Prime Minister Binyamin Netanyahu performed damage control on Monday evening – a
day after Foreign Minister Avigdor Lieberman called the Palestinian Authority
government “illegitimate” – saying in a rare television interview that if the
conditions were right, he would pursue a historic peace agreement regardless of
Netanyahu said that if the Palestinians would
recognize the legitimacy of Israel as a Jewish state and give up on the right of
return, and if security arrangements were agreed upon to his satisfaction, “no
coalition consideration will stop me.”
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Coalition considerations would
hinder neither the conducting of negotiations nor the possibility of reaching an
agreement if the Palestinians proved they were partners, he said.
until now they are just trying to run away from negotiations,” he said. “If they
enter [talks], and accept those two basic conditions to reaching an agreement, I
will not hesitate.”
Since taking office nearly two years ago, Netanyahu
has given only a handful of interviews to the Israeli media. But following
Lieberman’s speech on Sunday, where the foreign minister also went on the
offensive against Turkey and said that country’s prime minister and foreign
minister were lying, Netanyahu apparently felt the need to show he was in charge
and publicly distance himself from these remarks.
Netanyahu – asked about Lieberman’s comments – said he had learned years ago
that it was always better to deal with the issues rather than engage in personal
attacks. Netanyahu said that while Turkey wanted an apology for the Mavi
raid, “we – of course – don’t want to apologize.”
He said Israel
was willing to express regret for the loss of life, as it had already
done. But Israel wanted to protect its soldiers and officers, who have
been accused of war crimes and could be arrested around the world. For that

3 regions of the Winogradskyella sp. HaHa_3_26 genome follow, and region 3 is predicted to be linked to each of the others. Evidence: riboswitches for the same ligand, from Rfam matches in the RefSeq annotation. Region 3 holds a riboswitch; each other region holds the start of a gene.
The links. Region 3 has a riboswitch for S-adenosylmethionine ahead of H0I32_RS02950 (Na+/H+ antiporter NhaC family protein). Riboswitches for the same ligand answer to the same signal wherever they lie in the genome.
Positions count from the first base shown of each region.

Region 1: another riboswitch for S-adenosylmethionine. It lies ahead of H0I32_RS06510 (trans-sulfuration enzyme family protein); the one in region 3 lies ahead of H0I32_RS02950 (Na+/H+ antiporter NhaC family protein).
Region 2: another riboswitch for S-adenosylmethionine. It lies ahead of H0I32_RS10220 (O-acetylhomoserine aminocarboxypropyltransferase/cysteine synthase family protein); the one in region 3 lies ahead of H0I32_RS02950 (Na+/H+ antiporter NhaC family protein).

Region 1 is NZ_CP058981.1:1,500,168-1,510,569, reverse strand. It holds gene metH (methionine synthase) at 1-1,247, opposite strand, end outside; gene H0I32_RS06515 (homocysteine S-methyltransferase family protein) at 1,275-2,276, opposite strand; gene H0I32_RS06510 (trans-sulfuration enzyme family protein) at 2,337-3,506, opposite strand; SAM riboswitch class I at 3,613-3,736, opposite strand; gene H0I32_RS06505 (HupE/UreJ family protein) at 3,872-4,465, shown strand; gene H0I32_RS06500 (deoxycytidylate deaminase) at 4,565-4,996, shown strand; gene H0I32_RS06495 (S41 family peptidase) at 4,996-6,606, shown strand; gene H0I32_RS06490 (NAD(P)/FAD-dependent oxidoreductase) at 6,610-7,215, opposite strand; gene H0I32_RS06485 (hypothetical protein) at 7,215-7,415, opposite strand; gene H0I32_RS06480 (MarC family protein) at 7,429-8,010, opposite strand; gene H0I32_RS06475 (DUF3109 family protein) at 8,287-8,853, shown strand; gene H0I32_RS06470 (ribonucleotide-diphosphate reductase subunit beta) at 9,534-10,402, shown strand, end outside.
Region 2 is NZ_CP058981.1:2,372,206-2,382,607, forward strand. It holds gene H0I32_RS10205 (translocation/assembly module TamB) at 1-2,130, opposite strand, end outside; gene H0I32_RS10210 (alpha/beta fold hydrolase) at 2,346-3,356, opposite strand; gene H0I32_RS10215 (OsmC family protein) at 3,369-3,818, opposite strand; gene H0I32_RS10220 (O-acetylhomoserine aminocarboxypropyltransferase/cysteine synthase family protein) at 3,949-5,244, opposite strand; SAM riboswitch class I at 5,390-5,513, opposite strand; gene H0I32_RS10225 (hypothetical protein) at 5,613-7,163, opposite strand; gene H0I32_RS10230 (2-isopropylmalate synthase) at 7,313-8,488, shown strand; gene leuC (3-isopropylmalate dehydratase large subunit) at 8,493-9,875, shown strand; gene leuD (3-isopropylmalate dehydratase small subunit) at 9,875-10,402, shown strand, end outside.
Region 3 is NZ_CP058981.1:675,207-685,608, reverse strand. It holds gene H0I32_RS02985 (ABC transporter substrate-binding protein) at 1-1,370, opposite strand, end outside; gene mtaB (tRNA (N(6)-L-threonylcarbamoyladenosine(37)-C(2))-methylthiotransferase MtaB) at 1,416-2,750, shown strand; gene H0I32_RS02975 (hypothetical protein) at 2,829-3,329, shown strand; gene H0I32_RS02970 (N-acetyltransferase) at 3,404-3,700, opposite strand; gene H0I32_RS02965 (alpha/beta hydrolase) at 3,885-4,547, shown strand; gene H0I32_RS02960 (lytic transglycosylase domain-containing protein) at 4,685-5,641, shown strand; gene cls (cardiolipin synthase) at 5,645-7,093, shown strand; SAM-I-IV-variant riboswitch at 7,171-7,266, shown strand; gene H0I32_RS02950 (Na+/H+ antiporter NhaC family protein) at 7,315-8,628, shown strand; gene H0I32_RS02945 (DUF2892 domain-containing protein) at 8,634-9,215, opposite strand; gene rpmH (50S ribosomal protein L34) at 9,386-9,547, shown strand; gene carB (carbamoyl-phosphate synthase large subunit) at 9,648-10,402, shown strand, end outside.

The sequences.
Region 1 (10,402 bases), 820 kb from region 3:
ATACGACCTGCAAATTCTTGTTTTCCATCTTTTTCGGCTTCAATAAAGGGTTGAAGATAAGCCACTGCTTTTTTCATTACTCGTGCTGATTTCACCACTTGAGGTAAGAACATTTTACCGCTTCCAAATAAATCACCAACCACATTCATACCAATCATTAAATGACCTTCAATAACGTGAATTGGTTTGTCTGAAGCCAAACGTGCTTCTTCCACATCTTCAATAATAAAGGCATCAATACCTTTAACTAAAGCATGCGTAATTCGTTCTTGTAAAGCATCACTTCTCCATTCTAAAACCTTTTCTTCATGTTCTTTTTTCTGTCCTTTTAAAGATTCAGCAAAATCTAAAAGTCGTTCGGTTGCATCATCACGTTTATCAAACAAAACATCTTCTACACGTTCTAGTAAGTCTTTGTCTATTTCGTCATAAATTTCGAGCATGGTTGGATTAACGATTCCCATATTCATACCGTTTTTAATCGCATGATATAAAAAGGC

reason, he said, it sought Turkish recognition that Israel had not acted out of
malice, and that the naval commandos had acted in self-defense.
said there was a wide gap between those two positions and that the bridging
formula had not yet been found, though “we are continuing to
Regarding the Palestinians, Netanyahu did not rule out a long-term
interim agreement, as Lieberman had suggested, but he said this would be the
result of negotiations that hit a dead end, rather than the starting point for
the whole process.
“If we get into the discussions, it could be that we
will hit a wall – on [the issue] of Jerusalem, on refugees. It is possible,
then, that as a result there will be an interim agreement. I don’t rule out that
possibility,” he said.
Netanyahu added, however, that stating that an
interim agreement was the final goal would make it difficult to bring the
Palestinians to the table.
“This can be the result of a diplomatic
process, but not its first aim,” he said.
The prime minister said that
Lieberman was not “humiliating” him by making statements that ran contrary to
his own positions.
“He is expressing his opinion,” Netanyahu said. “In
Israel’s system of government, ministers always express their opinions. In this
case, Lieberman, [Defense Minister Ehud] Barak, [Interior Minister Eli] Yishai,
[Science and Technology Minister Daniel] Herschkowitz – they have different
opinions. The opinion that counts is the one decided upon by the government, or
the one expressed by the prime minister. That is the way it has always been in
previous governments, and that is the way it is now.”
Netanyahu said the
security situation in the country was “incomparably” better than it had
been two and three years ago, “because our enemies know not to mess with
me. They are, at least, more cautious. And if they shoot something, they
get it back on the spot. That is a policy I set, and we implement
Regarding the recent escalation of tensions in the South, Netanyahu
said that it would be a “fatal mistake” for Hamas to act aggressively. He did
During the interview, Netanyahu again reiterated that any
agreement with the Palestinians would necessitate an Israeli presence on the
Jordan River, and that he was opposed to a division of Jerusalem agreed upon by
former prime minister Ehud Olmert, whereby the Arab neighborhoods would be
turned over to a Palestinian state.
Lieberman, meanwhile, is expected to
present an alternative plan for the diplomatic process in the near future – what
he referred to Sunday as “Plan B.”
Foreign Ministry sources said he had
worked on the plan, which is expected to be details of a long-term interim
agreement with an emphasis on economic and security dimensions, with senior
officials in the ministry.